MAKING CREDIT SAFER
Oren Bar-Gill† and Elizabeth Warren‡
Physical products, from toasters and lawnmowers to infant car seats
and toys to meat and drugs, are routinely inspected and regulated for
safety. Credit products, like mortgage loans and credit cards, on the other
hand, are left largely unregulated, even though they can be equally
unsafe. The dominance of a contract paradigm rather than a products
paradigm has left consumers with unsafe credit products. These
dangerous products can lead to financial distress, bankruptcy and
foreclosure, and, as evidenced by the recent subprime crisis, can have
devastating effects on communities and on the economy. In this Article,
we use the physical products analogy to build a case, supported by both
theory and data, for comprehensive safety regulation of consumer credit.
We then proceed to critically examine the current state of consumer credit
regulation. We explain why the current regulatory regime has
systematically failed to provide meaningful safety regulations, and we
propose a fundamental restructuring of this regime. In particular, we
propose the creation of a new federal regulator that will have both
the authority and the incentives to effectively police the safety of
consumer credit products.
Associate Professor of Law, NYU School of Law.
Leo Gottlieb Professor of Law, Harvard Law School. This Article greatly benefited from comments and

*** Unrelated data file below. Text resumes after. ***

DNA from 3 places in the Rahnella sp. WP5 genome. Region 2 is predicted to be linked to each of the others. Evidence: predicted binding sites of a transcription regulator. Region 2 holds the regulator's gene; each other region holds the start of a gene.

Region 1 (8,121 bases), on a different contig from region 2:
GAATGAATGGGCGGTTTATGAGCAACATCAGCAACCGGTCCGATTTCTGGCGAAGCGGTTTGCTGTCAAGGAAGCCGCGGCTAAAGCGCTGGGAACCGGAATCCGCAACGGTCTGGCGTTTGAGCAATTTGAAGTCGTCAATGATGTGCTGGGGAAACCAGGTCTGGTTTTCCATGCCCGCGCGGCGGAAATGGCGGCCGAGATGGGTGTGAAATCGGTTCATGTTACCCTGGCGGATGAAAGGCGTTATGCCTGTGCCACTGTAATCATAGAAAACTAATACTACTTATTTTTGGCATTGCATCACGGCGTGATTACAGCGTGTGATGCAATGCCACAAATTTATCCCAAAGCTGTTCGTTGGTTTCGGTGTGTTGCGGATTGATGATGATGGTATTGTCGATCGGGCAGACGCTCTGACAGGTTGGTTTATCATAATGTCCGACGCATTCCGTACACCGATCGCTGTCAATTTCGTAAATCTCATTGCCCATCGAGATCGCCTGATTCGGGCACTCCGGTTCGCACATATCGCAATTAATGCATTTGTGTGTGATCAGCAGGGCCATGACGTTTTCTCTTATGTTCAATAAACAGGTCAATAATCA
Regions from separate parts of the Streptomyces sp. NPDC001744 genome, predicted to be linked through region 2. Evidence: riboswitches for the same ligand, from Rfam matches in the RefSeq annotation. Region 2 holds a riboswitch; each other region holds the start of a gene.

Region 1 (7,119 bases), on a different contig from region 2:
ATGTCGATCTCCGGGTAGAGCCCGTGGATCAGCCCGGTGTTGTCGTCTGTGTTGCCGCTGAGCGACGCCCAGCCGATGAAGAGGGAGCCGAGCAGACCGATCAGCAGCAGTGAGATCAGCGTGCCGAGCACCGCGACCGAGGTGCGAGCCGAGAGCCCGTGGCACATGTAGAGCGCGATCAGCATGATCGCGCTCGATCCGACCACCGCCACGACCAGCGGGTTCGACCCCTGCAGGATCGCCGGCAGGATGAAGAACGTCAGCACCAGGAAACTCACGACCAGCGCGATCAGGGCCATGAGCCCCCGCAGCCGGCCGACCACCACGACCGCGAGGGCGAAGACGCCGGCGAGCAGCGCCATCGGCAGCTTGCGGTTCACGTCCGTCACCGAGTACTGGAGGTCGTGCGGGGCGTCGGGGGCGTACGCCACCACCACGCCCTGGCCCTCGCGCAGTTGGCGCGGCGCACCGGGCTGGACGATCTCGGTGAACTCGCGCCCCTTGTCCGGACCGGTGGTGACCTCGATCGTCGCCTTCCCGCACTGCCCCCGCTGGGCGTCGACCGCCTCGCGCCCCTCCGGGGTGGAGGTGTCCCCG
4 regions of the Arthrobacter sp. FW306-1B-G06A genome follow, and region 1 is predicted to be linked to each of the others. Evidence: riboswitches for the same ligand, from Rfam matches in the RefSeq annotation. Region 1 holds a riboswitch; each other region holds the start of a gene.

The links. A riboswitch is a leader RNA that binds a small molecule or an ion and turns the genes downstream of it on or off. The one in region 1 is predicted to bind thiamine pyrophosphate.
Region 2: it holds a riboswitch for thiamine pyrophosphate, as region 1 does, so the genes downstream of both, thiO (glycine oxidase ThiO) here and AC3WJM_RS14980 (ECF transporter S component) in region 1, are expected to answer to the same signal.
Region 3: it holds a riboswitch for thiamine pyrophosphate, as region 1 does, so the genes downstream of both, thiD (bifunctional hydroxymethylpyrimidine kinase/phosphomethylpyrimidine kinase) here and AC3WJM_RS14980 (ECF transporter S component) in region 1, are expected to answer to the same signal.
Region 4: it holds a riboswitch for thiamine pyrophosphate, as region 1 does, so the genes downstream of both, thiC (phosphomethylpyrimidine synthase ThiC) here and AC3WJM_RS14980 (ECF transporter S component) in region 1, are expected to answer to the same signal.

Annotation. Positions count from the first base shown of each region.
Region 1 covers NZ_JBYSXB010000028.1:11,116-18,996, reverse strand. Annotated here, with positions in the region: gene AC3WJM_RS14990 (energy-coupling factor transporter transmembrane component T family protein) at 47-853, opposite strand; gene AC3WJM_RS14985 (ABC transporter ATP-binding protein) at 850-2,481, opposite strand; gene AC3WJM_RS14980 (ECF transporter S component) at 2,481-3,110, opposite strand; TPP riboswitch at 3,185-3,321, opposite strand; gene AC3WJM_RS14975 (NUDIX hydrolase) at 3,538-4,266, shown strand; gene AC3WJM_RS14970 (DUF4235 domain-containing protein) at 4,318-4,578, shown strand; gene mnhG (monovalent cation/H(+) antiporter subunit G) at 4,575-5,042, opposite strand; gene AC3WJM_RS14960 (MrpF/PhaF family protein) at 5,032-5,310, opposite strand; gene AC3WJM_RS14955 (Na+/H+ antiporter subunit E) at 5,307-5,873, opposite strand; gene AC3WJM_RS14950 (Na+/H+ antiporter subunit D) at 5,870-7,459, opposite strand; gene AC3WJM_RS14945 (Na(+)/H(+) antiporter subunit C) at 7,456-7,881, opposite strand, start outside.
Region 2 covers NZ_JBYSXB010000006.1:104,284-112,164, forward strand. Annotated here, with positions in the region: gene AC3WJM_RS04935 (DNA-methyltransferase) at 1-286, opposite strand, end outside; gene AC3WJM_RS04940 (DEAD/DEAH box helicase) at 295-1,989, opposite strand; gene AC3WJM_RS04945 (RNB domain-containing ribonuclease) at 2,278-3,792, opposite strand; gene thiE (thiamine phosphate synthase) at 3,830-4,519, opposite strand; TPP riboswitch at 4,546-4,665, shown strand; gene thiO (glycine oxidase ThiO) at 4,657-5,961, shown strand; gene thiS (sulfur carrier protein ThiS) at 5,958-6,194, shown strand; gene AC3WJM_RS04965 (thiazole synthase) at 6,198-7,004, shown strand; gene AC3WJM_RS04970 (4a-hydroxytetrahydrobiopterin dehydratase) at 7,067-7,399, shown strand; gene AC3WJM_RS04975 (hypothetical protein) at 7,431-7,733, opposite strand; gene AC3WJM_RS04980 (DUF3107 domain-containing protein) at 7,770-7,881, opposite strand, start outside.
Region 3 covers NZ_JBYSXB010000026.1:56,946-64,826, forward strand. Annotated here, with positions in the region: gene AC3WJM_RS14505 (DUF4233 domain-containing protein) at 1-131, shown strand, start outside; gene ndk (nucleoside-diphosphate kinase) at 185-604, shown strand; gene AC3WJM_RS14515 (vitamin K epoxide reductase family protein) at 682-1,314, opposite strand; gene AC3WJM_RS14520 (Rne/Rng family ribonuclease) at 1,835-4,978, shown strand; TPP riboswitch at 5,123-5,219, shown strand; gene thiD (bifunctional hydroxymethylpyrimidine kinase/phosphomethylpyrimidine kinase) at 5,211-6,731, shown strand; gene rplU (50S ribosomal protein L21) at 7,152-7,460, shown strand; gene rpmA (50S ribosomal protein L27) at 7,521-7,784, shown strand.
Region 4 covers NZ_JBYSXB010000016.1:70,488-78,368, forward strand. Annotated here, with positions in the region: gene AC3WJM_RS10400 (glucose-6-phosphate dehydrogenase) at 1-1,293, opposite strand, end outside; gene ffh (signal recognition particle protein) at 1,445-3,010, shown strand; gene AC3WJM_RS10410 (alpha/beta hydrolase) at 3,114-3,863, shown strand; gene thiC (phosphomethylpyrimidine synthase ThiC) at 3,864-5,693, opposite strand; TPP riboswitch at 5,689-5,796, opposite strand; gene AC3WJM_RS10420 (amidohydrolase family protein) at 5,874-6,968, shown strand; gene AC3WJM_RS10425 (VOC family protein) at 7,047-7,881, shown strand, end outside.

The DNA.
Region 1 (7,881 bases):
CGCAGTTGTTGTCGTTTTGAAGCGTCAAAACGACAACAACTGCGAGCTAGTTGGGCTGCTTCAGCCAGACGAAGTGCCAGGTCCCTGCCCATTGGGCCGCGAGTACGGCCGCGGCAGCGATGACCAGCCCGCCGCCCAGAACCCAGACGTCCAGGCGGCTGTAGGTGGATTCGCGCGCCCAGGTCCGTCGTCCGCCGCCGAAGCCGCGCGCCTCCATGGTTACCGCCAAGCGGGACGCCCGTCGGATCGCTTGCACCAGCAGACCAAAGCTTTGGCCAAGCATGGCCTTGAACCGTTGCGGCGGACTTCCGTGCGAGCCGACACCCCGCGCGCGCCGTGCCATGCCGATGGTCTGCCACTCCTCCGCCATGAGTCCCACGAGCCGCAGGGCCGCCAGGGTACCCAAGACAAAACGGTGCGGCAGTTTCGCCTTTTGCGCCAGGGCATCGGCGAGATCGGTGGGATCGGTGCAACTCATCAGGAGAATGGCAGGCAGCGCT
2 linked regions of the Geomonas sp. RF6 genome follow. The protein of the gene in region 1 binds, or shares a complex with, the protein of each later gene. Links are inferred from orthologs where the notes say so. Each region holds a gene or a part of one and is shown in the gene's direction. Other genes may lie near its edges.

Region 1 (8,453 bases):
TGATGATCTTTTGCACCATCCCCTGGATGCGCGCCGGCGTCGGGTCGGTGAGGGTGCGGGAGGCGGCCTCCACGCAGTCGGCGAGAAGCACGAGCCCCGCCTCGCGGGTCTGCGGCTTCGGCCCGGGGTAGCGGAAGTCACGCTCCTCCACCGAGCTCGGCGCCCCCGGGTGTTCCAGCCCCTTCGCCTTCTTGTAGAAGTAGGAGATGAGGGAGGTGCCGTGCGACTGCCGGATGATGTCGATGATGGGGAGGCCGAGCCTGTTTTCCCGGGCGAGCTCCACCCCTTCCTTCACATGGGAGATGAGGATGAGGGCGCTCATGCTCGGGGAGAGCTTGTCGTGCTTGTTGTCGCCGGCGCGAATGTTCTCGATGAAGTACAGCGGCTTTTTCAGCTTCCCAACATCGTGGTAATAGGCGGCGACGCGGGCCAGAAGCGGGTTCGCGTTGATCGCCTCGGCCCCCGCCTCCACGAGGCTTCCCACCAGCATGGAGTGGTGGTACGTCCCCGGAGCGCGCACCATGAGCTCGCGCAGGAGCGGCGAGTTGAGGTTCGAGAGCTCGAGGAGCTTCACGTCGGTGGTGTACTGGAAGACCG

suggestions by Rachel Barkow, John Ferejohn, Barry Friedman, Clayton Gillette, Lewis Kornhauser and
Matthew Stephenson. Julie Chen, Carmen Iguina and Margot Pollans provided excellent research
TABLE OF CONTENTS
I. The Problem....................................................................................................................3
A. The Theory: Why Markets for Consumer Credit Products Are Failing...................3
1. The Limits of Learning...........................................................................................6
2. Why Getting Smarter Collectively Doesn’t Work..................................................8
3. Why Sellers Don’t Educate Consumers................................................................10
4. Why the Informed Minority Doesn’t Drive the Market........................................12
5. Who Knows the Most About Me?........................................................................13
B. The Evidence: Markets for Consumer Credit Products Are Failing.......................15
1. Survey Evidence...................................................................................................16
2. Consumer Behavior..............................................................................................20
a. Credit Cards......................................................................................................20
b. Mortgage Loans................................................................................................24
c. Payday Loans....................................................................................................28
3. Product Design......................................................................................................29
a. Credit Cards......................................................................................................29
b. Mortgage Loans................................................................................................34
c. Payday Loans....................................................................................................35
C. The Harm: Implications of Credit Market Failure..................................................36
1. Harm to Consumers..............................................................................................36
a. The Cost of Financial Distress..........................................................................38